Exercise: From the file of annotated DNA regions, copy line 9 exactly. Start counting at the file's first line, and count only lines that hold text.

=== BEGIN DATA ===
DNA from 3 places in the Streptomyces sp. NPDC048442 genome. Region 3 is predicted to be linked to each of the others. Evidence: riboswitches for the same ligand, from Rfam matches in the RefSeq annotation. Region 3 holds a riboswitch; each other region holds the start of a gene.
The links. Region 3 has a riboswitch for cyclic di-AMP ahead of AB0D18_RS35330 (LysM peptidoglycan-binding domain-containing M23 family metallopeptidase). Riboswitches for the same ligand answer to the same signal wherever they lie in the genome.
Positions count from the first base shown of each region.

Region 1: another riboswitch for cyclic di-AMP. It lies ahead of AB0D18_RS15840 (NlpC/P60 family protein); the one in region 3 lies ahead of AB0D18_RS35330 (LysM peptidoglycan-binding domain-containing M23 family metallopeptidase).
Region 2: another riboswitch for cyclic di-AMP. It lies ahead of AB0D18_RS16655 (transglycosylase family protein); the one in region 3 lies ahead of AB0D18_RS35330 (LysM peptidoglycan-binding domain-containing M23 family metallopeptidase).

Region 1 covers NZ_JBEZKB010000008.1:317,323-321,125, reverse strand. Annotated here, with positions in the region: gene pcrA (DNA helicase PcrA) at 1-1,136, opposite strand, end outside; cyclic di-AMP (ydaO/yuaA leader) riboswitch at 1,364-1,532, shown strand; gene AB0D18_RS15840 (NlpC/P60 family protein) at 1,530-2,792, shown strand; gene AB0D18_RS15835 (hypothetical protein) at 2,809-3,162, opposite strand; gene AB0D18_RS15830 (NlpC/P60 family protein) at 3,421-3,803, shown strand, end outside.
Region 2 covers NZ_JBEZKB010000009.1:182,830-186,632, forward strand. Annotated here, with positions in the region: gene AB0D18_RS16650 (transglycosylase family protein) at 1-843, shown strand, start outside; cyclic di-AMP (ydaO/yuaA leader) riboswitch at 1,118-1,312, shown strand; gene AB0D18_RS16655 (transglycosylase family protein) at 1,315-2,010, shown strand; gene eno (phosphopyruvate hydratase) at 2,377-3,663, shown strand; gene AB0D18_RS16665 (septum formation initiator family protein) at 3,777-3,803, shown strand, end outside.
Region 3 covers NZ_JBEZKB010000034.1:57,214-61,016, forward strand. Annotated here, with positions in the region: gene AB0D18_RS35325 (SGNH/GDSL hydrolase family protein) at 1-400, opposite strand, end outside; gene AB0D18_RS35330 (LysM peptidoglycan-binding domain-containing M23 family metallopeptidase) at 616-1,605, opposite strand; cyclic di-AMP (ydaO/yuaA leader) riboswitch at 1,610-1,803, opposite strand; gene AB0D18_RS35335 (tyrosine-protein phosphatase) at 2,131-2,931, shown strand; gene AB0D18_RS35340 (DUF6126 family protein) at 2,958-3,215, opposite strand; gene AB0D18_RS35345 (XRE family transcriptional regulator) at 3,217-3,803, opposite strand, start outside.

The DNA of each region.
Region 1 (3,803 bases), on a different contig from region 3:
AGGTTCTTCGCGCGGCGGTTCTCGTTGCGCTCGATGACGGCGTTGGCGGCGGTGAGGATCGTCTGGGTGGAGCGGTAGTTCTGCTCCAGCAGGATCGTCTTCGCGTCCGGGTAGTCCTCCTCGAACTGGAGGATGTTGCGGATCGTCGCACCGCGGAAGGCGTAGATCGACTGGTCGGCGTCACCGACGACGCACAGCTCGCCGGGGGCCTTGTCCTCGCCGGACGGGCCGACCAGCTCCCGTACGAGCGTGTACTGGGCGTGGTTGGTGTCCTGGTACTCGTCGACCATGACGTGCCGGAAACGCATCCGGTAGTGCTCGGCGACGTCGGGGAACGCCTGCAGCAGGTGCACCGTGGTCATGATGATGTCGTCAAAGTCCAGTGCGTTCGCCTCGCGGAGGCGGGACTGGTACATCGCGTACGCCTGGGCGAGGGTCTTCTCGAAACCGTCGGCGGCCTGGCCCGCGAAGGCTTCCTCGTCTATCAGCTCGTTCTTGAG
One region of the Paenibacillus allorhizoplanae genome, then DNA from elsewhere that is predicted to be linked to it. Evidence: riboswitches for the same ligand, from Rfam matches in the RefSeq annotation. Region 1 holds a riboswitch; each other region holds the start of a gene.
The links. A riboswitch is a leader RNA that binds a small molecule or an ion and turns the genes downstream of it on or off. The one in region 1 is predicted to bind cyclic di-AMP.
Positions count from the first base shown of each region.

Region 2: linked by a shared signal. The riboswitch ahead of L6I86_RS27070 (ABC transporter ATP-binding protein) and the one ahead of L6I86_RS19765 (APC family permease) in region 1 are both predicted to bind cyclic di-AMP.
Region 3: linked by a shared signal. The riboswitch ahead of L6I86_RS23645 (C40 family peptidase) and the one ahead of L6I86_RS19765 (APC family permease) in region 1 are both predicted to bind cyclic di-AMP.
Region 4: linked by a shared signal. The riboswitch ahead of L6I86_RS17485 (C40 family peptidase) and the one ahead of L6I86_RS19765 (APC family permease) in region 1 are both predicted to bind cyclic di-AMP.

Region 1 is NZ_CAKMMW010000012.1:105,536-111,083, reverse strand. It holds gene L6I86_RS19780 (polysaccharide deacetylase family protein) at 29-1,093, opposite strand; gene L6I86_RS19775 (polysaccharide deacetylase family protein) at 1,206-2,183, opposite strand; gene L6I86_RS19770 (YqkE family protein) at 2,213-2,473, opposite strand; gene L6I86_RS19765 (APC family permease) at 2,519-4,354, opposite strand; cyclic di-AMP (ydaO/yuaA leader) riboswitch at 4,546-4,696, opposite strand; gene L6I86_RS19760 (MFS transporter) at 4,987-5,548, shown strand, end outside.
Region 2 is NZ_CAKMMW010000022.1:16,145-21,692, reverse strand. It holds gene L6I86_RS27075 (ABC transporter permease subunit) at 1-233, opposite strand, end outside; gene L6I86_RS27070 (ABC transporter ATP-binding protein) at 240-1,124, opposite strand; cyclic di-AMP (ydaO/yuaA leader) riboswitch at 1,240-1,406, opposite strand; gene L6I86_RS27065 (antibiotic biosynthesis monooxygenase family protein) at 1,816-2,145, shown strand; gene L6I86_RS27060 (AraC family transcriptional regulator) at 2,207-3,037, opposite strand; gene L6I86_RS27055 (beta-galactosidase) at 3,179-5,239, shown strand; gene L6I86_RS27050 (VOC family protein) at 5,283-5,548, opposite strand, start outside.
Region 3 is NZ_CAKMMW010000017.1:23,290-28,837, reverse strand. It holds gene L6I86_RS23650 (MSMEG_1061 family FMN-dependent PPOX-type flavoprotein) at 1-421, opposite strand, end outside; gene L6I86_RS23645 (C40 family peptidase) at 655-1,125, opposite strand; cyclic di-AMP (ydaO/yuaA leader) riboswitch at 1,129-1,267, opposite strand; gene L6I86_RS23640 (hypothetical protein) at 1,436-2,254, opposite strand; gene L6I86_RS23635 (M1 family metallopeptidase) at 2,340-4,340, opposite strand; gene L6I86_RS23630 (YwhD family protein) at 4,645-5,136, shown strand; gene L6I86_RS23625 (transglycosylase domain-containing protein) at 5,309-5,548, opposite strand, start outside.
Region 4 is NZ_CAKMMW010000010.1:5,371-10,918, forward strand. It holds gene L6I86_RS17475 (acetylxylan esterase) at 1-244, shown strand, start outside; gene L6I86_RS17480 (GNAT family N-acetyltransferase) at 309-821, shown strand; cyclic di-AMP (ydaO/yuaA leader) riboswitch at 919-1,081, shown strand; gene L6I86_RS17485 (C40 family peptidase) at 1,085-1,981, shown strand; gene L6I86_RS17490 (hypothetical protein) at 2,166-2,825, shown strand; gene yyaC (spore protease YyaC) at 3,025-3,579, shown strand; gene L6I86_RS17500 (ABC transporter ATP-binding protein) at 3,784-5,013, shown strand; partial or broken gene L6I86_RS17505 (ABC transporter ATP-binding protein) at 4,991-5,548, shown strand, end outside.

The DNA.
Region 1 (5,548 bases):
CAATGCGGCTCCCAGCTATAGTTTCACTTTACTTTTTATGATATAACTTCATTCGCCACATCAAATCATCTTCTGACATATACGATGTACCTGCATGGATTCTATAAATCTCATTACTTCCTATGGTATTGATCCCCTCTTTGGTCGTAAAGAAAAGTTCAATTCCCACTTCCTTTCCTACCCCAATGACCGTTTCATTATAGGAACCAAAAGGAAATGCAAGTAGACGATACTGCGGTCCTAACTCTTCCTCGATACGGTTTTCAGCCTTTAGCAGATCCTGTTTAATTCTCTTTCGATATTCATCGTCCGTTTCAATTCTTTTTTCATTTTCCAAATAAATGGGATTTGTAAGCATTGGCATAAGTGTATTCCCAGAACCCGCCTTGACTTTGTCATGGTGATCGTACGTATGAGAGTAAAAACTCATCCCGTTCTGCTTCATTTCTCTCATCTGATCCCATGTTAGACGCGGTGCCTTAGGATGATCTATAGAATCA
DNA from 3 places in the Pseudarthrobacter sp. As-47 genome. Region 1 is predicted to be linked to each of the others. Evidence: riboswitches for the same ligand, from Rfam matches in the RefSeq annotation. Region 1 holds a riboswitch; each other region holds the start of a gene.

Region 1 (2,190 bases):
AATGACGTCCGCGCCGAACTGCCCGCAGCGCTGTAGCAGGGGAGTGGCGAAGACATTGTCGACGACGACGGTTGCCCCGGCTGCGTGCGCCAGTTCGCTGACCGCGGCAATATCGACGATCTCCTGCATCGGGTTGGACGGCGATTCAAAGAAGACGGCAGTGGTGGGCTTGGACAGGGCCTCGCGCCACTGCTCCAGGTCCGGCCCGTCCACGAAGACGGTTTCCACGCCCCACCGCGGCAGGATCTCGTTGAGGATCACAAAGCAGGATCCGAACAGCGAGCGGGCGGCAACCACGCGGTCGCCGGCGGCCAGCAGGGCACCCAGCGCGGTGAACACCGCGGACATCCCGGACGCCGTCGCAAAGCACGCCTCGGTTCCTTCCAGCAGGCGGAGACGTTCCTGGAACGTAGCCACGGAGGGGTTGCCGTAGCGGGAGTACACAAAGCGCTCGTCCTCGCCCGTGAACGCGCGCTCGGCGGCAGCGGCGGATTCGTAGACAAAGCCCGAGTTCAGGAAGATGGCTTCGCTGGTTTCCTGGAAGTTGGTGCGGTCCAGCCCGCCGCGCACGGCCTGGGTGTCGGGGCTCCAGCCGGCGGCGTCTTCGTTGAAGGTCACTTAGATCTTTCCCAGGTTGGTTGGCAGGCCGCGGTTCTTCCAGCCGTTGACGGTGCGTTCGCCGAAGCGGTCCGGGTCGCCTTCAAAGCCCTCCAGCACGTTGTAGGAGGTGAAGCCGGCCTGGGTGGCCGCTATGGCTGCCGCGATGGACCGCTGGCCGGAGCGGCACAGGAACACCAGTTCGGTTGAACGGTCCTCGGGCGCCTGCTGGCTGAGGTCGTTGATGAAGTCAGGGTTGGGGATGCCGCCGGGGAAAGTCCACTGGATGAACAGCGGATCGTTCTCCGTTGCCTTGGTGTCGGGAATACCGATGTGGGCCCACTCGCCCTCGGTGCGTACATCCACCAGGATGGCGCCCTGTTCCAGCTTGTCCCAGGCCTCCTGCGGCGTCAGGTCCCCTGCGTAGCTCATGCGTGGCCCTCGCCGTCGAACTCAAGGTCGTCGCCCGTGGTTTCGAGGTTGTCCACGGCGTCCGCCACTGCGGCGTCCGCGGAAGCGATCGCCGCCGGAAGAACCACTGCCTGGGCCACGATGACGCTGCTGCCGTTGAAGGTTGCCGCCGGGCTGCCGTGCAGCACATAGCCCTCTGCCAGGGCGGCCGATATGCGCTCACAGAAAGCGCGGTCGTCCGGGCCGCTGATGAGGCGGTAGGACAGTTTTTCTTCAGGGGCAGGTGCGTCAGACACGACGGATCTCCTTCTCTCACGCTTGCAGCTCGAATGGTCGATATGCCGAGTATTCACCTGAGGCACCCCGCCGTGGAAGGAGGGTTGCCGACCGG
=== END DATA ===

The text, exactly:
The DNA of each region.